“(Facebook) gives us the opportunity to speak with people on a one-to-one basis,” Wilkie said. “We try to answer all the questions and comments addressed to us.”

Lt. Joel Vettel, who acts as public information officer for the Fargo Police Department, said his agency has been using Facebook for about two years, and Twitter for about nine months.

It has become a more proactive way of distributing information the department feels is important for the public to know, Vettel said.

“We’ve tried to push, even get away from doing standardized press releases,” he said, noting that he will often post news first to his social media sites as a way to get people to the department’s page more often.

The agency has more than 7,000 followers across the two platforms, creating easy access to the community, and vice versa.

‘A life of its own’

The intimacy and immediacy afforded by social media isn’t without its challenges, though, especially in small towns where rumors can spread quickly even without the help of “likes” and “shares.”

Police have an increased responsibility to be transparent and stay ahead of the rumor mill that forms alongside any big news event, Vettel said.

When a Fargo Police lieutenant took his own life in March, Vettel said he used the department’s Facebook and Twitter pages to communicate with the public about the incident — not only to share the news, but also to “dispel some of the rumors that existed,” he said.

“The Internet is so anonymous; people are willing to say things that are far more extreme,” he said.

Local Facebook pages, such as Confessions of Dickinson and Dickinson, ND Online Rummage Sale, have become breeding grounds for false information and rumors.

“It gains a life of its own,” Dickinson Police Chief Dustin Dassinger said.

That was no more apparent than when the department’s SWAT team recently searched a neighborhood for a suspect who an officer later shot and killed. The incident attracted a flurry of what Wilkie called “street lawyers” leading discussions over the legality of the home searches.

Dassinger said the department avoids getting involved in bashing and bantering sessions that take place across Facebook, especially those that occur away from the Dickinson Police page.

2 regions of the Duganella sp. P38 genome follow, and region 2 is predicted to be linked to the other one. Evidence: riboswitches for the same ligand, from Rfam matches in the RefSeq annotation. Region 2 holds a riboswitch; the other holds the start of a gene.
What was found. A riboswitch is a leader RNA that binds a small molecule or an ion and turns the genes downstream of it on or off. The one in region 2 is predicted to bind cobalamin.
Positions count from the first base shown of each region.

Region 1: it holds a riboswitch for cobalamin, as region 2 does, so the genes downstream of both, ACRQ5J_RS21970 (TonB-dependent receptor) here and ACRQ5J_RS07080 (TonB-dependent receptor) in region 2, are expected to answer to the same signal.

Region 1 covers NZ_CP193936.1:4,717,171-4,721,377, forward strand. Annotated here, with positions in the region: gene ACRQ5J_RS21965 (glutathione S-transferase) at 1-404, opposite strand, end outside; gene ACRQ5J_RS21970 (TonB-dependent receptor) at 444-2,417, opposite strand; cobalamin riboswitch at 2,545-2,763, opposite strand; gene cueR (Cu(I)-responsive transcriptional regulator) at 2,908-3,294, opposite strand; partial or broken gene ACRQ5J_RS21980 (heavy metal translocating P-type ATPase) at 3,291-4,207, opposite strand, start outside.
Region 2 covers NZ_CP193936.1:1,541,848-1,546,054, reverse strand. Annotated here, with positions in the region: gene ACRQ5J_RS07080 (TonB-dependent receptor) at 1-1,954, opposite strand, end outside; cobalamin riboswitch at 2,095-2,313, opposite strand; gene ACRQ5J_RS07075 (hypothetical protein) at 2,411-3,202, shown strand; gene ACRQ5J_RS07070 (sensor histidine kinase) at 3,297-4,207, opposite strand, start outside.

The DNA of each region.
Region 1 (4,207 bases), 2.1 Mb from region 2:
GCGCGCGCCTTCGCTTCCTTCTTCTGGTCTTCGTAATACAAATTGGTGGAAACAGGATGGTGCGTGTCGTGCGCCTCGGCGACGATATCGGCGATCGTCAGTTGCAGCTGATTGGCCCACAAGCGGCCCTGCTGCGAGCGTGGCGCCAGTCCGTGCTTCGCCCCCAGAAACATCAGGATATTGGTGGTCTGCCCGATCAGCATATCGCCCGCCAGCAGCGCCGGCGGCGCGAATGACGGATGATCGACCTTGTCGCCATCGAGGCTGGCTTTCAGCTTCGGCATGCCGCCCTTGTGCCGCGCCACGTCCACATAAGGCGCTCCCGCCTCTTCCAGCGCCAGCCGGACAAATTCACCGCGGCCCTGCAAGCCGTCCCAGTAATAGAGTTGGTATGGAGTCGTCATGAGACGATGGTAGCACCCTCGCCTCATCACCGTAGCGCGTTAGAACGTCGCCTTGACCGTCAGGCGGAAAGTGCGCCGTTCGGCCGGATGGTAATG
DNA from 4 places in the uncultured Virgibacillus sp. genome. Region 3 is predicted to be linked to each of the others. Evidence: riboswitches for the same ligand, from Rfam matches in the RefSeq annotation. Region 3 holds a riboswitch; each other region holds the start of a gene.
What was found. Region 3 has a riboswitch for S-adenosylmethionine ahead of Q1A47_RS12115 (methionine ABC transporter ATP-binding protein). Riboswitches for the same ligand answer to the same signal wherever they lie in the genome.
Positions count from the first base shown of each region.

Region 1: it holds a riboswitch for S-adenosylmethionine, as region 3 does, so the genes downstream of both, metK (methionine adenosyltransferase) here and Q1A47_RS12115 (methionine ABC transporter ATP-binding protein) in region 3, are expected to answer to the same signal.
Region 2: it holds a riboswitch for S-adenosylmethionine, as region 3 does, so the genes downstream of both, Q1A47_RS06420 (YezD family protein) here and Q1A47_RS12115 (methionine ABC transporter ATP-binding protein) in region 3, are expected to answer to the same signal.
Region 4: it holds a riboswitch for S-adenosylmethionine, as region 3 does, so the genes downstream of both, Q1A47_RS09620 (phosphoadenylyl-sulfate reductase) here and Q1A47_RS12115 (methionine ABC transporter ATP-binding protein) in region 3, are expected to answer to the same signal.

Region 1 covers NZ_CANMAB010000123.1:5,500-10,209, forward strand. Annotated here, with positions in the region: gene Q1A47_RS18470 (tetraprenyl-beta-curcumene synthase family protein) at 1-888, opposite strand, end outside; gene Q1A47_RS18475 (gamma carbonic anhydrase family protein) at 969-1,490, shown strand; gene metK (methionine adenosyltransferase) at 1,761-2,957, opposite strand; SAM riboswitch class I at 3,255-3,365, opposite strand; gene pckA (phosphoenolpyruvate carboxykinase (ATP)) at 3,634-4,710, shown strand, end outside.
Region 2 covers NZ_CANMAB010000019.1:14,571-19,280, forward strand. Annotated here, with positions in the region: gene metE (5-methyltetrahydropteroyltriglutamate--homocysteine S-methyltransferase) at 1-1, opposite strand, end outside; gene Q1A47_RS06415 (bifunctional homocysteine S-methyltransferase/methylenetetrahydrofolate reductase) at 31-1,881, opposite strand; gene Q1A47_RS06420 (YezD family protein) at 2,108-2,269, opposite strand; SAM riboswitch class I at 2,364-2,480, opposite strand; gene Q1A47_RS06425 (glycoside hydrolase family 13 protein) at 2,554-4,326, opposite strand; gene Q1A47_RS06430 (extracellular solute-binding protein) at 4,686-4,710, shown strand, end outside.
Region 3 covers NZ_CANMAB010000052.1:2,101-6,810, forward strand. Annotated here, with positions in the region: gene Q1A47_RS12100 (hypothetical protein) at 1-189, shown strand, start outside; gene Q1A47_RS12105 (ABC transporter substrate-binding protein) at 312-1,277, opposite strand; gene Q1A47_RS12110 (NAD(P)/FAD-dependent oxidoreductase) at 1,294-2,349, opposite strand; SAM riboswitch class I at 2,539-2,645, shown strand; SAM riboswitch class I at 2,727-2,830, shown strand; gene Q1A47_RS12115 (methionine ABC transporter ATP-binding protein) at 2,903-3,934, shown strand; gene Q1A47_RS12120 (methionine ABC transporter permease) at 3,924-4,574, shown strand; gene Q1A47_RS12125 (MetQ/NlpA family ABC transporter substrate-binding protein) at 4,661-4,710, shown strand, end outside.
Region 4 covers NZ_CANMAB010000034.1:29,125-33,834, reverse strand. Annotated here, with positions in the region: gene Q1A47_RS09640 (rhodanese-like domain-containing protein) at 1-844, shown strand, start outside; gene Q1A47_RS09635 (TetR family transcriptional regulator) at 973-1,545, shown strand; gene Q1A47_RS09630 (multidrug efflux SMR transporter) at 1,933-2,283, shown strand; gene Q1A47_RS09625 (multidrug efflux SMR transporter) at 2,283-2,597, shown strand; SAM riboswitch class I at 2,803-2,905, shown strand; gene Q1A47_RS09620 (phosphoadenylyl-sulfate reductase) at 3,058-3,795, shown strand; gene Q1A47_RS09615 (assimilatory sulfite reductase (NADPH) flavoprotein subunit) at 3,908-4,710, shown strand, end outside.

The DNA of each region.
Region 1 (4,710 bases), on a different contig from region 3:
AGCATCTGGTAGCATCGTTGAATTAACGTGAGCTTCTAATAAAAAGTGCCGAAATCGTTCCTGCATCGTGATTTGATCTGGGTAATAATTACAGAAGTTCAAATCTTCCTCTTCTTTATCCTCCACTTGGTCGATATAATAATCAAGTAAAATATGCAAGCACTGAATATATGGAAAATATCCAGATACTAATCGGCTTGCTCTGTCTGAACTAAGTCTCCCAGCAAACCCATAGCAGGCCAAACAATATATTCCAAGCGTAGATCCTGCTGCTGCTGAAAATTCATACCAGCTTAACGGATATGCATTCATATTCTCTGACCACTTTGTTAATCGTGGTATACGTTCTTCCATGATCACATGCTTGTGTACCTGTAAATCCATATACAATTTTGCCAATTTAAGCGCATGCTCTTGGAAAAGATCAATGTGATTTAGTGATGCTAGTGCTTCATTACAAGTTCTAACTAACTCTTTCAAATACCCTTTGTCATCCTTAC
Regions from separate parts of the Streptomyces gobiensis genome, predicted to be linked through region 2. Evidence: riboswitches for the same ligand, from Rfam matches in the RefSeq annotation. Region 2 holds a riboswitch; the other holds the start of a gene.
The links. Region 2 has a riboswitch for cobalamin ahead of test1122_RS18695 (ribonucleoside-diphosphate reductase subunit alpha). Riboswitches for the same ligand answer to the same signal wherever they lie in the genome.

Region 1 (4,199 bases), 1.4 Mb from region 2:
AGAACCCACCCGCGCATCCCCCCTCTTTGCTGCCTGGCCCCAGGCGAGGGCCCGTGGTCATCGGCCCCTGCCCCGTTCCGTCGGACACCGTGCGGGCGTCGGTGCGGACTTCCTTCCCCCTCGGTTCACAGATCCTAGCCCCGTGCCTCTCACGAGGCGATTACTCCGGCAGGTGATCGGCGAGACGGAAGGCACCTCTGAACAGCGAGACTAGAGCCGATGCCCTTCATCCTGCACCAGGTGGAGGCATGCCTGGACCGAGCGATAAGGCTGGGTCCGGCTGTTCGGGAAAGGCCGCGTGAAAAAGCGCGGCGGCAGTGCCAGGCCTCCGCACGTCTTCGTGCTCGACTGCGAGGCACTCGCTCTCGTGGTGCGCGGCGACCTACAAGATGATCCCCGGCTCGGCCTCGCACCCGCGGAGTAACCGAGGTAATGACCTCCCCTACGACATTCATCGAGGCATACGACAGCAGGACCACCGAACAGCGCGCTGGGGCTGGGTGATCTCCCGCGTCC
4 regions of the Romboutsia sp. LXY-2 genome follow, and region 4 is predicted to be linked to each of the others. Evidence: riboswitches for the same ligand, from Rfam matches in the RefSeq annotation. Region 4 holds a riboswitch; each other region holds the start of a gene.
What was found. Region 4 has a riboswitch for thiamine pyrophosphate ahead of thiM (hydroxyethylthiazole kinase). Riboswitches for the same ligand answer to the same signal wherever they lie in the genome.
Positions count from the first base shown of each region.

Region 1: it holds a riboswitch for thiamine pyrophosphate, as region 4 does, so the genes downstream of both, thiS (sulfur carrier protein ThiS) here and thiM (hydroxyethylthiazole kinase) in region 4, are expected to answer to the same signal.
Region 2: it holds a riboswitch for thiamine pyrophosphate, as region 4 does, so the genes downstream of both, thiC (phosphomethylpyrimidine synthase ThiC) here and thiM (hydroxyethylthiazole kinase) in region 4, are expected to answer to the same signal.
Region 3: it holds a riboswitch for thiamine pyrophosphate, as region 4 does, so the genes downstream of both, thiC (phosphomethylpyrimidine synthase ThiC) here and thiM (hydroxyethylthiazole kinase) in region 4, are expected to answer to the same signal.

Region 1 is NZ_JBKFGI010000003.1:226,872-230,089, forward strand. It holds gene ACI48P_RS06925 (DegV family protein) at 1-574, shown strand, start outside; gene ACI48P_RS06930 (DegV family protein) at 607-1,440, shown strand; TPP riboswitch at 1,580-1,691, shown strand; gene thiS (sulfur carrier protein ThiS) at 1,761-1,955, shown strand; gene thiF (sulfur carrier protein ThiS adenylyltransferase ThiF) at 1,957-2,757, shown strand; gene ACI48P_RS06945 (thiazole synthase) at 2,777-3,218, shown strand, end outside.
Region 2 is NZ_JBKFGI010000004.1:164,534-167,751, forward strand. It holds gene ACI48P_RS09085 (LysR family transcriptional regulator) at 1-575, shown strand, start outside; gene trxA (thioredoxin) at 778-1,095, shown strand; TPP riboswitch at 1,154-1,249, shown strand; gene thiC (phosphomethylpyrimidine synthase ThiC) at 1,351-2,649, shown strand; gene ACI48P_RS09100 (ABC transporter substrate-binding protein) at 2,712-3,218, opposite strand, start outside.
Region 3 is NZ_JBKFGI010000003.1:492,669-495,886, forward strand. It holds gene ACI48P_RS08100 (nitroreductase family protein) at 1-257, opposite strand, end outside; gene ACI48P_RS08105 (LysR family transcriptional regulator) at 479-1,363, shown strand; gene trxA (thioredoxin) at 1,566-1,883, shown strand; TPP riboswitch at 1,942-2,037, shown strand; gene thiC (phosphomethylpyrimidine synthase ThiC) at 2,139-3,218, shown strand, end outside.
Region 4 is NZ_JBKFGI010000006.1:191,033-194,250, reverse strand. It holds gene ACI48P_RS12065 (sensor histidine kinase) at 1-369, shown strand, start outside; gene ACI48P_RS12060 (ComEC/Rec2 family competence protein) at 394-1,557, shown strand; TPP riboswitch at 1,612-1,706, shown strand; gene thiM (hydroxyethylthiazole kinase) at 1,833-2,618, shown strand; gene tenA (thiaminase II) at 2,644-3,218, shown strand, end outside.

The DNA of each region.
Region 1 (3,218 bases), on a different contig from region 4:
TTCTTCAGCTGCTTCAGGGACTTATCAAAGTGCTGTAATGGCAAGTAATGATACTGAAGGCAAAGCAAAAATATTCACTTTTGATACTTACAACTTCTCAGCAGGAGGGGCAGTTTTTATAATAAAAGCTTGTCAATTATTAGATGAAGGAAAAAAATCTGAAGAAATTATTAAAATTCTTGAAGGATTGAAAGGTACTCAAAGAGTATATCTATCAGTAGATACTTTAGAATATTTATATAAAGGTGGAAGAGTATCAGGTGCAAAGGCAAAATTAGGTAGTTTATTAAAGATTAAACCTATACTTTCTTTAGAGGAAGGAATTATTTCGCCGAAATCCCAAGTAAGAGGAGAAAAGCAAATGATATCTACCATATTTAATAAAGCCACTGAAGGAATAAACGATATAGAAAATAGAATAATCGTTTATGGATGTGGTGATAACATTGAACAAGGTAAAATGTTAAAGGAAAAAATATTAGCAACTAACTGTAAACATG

“When we’re doing an investigation, we’re not really looking at what’s being posted on social media,” he said. “We utilize social media for distributing information rather than receiving it.”

Stevens said commentary on social media can get in the way of investigations — she pointed to the 2013 Boston Marathon bombing as an example of when police weren’t ready for the “onslaught of intelligence coming their way” through social media channels. The Boston Police Department was later lauded for its use of Facebook and Twitter to communicate with the public about the investigation and keep a handle on rampant rumors.

Even with the challenges associated, social media will continue to be a part of day-to-day police operations, Stevens said.

“We haven’t even scratched the surface with deep techniques and strategy,” she said.

It remains to be seen how law enforcement officers will use the technology for investigations and public outreach — or what new uses they might find.

Vettel said law enforcement officials have to embrace both the opportunities and challenges provided by social media, especially in today’s 24-hour cycle of constant news.

“We have to continue to move forward,” he said. “Part of that is the technology piece, and part of that is social media.

“It’s still just a tool,” he said. “You have to utilize it and see if it’s the right tool for the job, and use it in an appropriate manner.”

Nadya Faulx
(701) 456-1207